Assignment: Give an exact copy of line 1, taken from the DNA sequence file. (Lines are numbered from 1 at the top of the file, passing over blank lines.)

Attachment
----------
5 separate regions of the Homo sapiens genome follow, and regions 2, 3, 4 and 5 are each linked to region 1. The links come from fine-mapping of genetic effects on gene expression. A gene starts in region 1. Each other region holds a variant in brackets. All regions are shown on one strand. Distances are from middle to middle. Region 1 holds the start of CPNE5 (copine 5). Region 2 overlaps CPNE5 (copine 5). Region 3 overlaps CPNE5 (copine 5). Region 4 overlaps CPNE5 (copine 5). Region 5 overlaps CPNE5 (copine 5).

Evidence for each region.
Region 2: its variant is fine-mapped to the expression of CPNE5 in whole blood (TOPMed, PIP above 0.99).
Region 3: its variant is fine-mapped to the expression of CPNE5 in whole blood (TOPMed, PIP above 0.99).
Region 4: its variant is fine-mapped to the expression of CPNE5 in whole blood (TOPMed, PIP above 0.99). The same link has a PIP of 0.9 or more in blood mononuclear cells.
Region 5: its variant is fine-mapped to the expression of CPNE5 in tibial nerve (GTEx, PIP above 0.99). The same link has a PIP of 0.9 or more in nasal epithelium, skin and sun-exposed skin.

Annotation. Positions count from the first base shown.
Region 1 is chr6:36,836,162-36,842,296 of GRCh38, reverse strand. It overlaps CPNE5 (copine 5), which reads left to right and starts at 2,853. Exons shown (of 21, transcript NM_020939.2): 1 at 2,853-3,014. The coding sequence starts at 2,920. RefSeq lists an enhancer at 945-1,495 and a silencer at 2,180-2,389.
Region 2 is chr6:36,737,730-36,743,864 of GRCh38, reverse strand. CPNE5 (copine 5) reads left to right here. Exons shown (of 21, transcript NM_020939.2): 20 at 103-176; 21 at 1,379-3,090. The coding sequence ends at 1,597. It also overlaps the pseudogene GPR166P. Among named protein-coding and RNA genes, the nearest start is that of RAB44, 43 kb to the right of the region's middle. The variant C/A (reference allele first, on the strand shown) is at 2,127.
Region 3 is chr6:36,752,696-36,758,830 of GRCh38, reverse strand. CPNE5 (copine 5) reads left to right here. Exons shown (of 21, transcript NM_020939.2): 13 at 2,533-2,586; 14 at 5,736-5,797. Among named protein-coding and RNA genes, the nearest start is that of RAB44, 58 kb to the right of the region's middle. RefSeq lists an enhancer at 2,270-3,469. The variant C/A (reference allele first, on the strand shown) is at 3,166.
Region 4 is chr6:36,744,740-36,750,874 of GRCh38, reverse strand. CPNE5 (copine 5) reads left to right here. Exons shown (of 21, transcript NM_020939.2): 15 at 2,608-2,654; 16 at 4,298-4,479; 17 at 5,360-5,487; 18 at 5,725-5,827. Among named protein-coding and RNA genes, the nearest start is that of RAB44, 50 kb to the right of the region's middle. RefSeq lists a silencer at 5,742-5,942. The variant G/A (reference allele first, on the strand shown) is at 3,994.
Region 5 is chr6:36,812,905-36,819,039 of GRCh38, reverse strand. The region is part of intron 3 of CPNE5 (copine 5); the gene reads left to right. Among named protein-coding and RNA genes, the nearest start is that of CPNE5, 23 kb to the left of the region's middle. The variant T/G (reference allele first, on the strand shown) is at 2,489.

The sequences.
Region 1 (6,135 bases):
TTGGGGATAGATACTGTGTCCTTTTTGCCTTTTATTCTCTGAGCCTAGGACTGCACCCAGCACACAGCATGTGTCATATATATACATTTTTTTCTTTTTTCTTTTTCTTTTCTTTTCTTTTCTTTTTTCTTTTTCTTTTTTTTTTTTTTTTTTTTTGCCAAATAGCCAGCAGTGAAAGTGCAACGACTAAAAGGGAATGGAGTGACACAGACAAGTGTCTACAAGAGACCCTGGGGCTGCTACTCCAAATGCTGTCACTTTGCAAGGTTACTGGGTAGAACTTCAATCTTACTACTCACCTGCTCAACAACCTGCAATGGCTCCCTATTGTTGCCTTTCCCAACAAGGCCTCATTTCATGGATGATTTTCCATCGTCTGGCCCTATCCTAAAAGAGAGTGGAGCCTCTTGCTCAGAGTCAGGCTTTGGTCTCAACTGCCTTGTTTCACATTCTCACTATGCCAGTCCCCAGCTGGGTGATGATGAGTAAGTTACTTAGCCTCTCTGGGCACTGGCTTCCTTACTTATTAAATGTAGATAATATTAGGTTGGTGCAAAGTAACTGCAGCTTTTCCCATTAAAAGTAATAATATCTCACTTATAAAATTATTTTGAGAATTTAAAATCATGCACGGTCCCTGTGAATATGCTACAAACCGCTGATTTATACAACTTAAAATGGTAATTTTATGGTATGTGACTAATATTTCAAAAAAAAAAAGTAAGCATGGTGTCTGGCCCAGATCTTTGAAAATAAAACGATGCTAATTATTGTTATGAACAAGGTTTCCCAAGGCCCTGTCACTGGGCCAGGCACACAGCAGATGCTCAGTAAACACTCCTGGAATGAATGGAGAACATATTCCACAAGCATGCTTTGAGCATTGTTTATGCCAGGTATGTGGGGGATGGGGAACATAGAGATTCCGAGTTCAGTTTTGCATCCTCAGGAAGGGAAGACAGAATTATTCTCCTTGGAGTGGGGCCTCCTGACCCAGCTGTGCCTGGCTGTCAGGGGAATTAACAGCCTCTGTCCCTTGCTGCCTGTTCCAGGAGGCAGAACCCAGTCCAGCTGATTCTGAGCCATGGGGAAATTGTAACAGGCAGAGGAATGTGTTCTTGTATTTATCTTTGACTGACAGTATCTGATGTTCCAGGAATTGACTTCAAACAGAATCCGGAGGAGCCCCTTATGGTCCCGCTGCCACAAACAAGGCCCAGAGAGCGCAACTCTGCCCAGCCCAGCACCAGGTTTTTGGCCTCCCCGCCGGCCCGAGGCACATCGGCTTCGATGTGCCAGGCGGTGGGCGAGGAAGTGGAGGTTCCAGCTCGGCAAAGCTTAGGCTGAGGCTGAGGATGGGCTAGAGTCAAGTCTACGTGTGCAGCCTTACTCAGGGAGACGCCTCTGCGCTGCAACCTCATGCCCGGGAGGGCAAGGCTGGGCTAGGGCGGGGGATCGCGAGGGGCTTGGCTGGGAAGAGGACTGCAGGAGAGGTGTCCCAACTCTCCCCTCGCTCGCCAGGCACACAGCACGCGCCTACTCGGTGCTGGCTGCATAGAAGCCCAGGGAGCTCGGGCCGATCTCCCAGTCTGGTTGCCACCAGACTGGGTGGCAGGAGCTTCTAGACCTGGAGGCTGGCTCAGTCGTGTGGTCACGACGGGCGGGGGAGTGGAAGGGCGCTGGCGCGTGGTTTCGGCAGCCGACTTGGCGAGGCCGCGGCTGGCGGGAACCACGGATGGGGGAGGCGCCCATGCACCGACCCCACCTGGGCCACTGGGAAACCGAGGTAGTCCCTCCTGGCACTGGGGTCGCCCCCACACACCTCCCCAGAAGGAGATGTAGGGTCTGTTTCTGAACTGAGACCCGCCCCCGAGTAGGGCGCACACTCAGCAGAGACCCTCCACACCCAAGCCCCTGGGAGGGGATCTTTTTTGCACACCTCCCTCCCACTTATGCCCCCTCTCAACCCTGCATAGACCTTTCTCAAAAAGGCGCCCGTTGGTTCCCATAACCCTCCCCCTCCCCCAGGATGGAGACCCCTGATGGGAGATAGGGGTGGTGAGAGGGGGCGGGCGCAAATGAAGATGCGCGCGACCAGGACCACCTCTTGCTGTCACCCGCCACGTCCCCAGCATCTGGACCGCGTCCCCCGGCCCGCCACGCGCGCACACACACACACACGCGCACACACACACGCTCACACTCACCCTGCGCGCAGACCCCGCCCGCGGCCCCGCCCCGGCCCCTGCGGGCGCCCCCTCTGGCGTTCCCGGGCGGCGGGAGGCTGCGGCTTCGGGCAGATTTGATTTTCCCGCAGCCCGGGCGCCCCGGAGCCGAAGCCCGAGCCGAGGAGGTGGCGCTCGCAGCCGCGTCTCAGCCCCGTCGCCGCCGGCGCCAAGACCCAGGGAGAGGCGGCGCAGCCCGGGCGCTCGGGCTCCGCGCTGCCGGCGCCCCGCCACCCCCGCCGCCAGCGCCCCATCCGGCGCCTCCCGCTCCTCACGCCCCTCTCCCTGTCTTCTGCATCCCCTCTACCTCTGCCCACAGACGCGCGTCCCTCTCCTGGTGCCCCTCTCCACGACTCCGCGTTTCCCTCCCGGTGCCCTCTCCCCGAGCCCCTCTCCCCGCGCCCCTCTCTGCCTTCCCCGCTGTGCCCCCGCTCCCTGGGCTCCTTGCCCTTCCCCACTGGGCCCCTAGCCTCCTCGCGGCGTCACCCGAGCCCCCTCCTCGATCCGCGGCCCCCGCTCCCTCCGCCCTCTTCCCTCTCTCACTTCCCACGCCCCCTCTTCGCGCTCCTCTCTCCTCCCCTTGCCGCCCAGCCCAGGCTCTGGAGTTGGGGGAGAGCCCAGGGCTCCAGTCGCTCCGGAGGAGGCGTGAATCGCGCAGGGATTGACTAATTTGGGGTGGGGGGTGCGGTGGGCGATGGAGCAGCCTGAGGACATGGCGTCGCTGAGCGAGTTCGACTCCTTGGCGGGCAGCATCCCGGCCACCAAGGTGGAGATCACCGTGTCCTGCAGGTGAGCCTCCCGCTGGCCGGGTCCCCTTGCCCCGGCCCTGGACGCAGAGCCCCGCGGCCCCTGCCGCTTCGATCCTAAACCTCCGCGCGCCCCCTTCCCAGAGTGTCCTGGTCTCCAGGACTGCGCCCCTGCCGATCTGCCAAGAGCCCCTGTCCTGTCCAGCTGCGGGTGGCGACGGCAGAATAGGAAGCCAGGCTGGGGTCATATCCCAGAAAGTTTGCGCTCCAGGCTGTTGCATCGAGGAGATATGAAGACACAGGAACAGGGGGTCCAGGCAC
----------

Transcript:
5 separate regions of the Homo sapiens genome follow, and regions 2, 3, 4 and 5 are each linked to region 1. The links come from fine-mapping of genetic effects on gene expression. A gene starts in region 1. Each other region holds a variant in brackets. All regions are shown on one strand. Distances are from middle to middle. Region 1 holds the start of CPNE5 (copine 5). Region 2 overlaps CPNE5 (copine 5). Region 3 overlaps CPNE5 (copine 5). Region 4 overlaps CPNE5 (copine 5). Region 5 overlaps CPNE5 (copine 5).